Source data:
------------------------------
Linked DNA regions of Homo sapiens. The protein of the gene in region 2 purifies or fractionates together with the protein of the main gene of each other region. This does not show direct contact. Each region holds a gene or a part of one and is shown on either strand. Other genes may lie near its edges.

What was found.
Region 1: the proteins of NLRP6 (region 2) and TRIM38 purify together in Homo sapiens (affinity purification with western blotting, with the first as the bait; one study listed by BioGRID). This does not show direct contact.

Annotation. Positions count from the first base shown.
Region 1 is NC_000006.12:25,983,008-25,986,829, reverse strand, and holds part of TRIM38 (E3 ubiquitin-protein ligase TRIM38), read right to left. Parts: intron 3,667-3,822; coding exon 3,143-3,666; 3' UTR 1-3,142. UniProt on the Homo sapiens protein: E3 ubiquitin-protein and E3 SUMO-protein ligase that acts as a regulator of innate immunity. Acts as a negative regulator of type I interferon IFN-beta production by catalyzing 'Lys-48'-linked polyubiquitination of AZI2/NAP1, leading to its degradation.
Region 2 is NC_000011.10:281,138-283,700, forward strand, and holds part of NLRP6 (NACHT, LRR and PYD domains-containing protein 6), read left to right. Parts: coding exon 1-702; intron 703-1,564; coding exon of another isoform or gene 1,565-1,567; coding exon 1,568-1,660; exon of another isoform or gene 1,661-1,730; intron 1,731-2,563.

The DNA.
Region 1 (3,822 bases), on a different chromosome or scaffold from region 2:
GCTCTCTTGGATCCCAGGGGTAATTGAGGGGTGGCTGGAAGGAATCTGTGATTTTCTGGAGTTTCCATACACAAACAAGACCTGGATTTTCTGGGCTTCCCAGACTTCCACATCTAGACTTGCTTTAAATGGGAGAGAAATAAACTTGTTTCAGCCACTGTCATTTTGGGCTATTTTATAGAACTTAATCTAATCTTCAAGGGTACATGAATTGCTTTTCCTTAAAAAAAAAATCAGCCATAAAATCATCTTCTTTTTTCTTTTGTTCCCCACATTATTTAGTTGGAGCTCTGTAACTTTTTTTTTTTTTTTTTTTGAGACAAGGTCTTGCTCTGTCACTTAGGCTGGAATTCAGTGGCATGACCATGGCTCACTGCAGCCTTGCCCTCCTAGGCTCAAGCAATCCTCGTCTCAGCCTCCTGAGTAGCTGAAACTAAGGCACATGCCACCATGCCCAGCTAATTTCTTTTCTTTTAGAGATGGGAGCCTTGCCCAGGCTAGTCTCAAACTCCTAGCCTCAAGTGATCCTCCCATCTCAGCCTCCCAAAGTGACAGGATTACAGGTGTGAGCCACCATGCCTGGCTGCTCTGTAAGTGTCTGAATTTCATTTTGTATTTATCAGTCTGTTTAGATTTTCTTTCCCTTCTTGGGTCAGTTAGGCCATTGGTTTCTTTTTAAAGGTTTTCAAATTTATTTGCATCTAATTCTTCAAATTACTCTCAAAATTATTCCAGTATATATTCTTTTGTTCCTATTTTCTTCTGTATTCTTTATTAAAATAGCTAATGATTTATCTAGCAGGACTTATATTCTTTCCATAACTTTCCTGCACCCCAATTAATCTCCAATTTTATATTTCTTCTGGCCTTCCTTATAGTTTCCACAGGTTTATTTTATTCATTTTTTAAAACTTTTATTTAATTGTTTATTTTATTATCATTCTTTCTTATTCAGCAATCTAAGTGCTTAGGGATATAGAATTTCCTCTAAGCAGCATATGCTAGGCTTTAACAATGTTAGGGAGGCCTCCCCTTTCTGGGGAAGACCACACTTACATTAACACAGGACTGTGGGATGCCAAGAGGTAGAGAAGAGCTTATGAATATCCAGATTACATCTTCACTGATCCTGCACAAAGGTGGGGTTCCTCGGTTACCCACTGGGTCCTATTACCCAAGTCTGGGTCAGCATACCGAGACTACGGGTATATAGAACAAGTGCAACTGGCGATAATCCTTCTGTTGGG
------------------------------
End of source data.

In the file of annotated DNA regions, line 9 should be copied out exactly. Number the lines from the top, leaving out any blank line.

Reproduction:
GCTCTCTTGGATCCCAGGGGTAATTGAGGGGTGGCTGGAAGGAATCTGTGATTTTCTGGAGTTTCCATACACAAACAAGACCTGGATTTTCTGGGCTTCCCAGACTTCCACATCTAGACTTGCTTTAAATGGGAGAGAAATAAACTTGTTTCAGCCACTGTCATTTTGGGCTATTTTATAGAACTTAATCTAATCTTCAAGGGTACATGAATTGCTTTTCCTTAAAAAAAAAATCAGCCATAAAATCATCTTCTTTTTTCTTTTGTTCCCCACATTATTTAGTTGGAGCTCTGTAACTTTTTTTTTTTTTTTTTTTGAGACAAGGTCTTGCTCTGTCACTTAGGCTGGAATTCAGTGGCATGACCATGGCTCACTGCAGCCTTGCCCTCCTAGGCTCAAGCAATCCTCGTCTCAGCCTCCTGAGTAGCTGAAACTAAGGCACATGCCACCATGCCCAGCTAATTTCTTTTCTTTTAGAGATGGGAGCCTTGCCCAGGCTAGTCTCAAACTCCTAGCCTCAAGTGATCCTCCCATCTCAGCCTCCCAAAGTGACAGGATTACAGGTGTGAGCCACCATGCCTGGCTGCTCTGTAAGTGTCTGAATTTCATTTTGTATTTATCAGTCTGTTTAGATTTTCTTTCCCTTCTTGGGTCAGTTAGGCCATTGGTTTCTTTTTAAAGGTTTTCAAATTTATTTGCATCTAATTCTTCAAATTACTCTCAAAATTATTCCAGTATATATTCTTTTGTTCCTATTTTCTTCTGTATTCTTTATTAAAATAGCTAATGATTTATCTAGCAGGACTTATATTCTTTCCATAACTTTCCTGCACCCCAATTAATCTCCAATTTTATATTTCTTCTGGCCTTCCTTATAGTTTCCACAGGTTTATTTTATTCATTTTTTAAAACTTTTATTTAATTGTTTATTTTATTATCATTCTTTCTTATTCAGCAATCTAAGTGCTTAGGGATATAGAATTTCCTCTAAGCAGCATATGCTAGGCTTTAACAATGTTAGGGAGGCCTCCCCTTTCTGGGGAAGACCACACTTACATTAACACAGGACTGTGGGATGCCAAGAGGTAGAGAAGAGCTTATGAATATCCAGATTACATCTTCACTGATCCTGCACAAAGGTGGGGTTCCTCGGTTACCCACTGGGTCCTATTACCCAAGTCTGGGTCAGCATACCGAGACTACGGGTATATAGAACAAGTGCAACTGGCGATAATCCTTCTGTTGGG